Europeans have offered a mixed reaction to Greek Prime Minister Alexis Tsipras' resignation and call for new elections. Some analysts and politicians are cautiously upbeat, but many investors are wary about the possible fallout.
After weeks of turmoil, Greeks awoke to more uncertainty on Friday, with Tsipras’ call for snap elections. How the political landscape will shake out is still unclear, but dissident members of his Syriza party have already formed a breakaway movement.
Elsewhere in Europe, reaction has been guarded. Jeroen Dijsselbloem, who heads the group of eurozone finance ministers, said he hoped the vote will be held as early as possible so Greece wastes no time in implementing a third bailout package.
Other observers suggest Tsipras’ move could hurt Greece, and investors are worried about the uncertainty.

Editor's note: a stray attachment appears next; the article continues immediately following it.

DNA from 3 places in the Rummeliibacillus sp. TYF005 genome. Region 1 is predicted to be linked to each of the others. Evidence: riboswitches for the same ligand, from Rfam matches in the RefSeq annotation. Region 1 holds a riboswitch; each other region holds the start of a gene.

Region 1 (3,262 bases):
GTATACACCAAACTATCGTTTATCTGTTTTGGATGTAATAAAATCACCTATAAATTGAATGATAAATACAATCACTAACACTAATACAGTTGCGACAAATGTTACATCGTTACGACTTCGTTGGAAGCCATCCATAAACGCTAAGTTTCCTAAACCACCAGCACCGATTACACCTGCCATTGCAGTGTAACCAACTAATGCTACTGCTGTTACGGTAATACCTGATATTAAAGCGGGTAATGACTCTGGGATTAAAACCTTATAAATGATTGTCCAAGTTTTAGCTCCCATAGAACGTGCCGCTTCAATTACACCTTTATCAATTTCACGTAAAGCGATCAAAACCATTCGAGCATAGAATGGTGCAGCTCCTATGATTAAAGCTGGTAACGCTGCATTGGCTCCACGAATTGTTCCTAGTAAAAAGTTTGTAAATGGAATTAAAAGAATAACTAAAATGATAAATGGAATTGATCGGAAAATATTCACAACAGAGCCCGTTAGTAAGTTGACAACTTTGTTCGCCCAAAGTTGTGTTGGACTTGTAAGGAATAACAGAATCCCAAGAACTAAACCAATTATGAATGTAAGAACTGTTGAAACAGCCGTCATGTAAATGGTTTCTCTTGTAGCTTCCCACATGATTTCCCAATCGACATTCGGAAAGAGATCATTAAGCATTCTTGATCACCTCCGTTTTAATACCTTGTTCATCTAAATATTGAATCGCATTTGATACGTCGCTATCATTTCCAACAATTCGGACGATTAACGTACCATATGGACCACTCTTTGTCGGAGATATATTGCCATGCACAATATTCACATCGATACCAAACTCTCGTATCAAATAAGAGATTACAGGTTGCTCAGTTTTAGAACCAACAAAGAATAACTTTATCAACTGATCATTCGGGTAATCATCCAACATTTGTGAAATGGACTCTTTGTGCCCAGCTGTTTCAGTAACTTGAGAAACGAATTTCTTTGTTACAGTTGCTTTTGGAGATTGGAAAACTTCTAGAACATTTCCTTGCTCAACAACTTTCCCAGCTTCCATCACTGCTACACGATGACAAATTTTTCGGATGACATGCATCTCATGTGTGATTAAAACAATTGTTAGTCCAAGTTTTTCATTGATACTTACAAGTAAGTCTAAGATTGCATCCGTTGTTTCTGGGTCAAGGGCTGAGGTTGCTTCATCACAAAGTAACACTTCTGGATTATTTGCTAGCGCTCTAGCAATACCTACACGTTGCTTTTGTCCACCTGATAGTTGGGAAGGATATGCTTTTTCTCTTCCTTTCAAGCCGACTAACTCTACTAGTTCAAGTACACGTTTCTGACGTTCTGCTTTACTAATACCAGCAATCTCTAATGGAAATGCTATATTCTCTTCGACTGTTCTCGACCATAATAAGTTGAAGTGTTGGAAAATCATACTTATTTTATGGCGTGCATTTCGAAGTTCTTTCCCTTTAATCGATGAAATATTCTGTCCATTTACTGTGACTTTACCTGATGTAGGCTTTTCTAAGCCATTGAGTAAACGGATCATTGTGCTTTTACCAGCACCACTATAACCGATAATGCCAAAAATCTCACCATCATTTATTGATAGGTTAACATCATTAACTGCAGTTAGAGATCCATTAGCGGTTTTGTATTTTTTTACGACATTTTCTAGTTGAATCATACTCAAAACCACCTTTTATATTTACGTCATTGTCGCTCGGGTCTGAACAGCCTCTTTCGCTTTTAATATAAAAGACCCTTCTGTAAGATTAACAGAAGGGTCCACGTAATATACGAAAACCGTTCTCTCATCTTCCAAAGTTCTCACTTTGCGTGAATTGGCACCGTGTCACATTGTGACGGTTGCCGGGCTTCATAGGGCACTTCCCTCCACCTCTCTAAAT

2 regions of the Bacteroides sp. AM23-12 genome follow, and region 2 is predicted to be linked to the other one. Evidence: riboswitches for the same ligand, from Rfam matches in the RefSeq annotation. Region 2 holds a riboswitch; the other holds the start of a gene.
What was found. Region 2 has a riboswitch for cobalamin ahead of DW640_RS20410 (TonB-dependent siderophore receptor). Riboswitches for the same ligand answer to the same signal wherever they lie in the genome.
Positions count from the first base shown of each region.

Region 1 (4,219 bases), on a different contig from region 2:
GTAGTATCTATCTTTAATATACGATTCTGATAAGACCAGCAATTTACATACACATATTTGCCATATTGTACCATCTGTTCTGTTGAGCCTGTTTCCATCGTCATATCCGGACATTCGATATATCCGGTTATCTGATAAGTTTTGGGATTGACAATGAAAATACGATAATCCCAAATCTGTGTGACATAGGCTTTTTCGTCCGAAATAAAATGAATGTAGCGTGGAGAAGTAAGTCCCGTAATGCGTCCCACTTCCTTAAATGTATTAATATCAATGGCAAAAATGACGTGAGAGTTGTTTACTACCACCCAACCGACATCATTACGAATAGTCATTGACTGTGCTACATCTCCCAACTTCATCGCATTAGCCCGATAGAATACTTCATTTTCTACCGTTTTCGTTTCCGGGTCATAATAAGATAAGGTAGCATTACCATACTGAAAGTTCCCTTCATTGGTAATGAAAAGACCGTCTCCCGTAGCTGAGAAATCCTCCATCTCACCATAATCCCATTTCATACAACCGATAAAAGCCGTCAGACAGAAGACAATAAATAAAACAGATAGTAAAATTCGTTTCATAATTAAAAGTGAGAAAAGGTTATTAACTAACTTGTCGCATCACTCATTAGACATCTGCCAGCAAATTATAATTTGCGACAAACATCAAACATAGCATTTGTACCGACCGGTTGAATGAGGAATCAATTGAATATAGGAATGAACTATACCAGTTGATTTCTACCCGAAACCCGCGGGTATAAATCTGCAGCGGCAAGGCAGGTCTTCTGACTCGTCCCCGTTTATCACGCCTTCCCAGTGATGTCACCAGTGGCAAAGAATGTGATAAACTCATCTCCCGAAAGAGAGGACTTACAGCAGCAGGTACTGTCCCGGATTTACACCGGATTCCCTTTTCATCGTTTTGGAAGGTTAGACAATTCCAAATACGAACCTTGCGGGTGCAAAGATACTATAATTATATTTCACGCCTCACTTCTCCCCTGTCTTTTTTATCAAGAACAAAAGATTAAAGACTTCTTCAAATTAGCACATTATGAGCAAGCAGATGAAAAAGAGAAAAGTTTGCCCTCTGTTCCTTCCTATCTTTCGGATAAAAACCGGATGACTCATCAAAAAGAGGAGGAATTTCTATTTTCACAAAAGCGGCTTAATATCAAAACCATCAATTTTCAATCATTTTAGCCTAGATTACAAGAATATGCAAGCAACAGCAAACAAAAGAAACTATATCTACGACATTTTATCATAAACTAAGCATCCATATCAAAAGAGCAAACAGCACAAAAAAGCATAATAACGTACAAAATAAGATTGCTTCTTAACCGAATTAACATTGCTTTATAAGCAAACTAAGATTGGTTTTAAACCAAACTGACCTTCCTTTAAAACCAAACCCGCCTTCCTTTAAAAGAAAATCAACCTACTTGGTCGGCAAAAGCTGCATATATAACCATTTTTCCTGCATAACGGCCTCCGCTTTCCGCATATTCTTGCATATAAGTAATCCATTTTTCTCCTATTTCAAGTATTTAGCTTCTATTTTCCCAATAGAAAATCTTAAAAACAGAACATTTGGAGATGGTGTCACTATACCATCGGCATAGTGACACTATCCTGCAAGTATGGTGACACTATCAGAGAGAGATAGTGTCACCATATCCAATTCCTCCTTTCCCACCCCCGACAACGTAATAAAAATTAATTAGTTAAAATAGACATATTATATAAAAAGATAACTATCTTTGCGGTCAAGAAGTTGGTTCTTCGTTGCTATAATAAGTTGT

Tsipras says he hopes new elections will give him a stronger majority with which to govern. Christian Odendahl, the chief economist with the London-based Center for European Reform, says he thinks it is a gamble that will pay off.
"He’s still the most popular politician in Greece, and elections are fundamentally also about alternatives - and the other parties do not offer alternatives. So even though the Greek voters are surely frustrated with the situation, both politically and economically, Tsipras will remain their first choice," Odendahl says.
Zsolt Darvas, senior fellow at the Brussels-based economic research organization Bruegel, agrees, saying he believes the vote will likely be a positive move for Greece.
“I think it will certainly strengthen, or certainly make more stable, the political situation within the country and give a mandate for the new government to implement the program which has been agreed,” Darvas says.
Tsipras’ announcement came a day after Germany’s parliament approved tough bailout conditions for Greece. He has called for snap elections to be held September 20.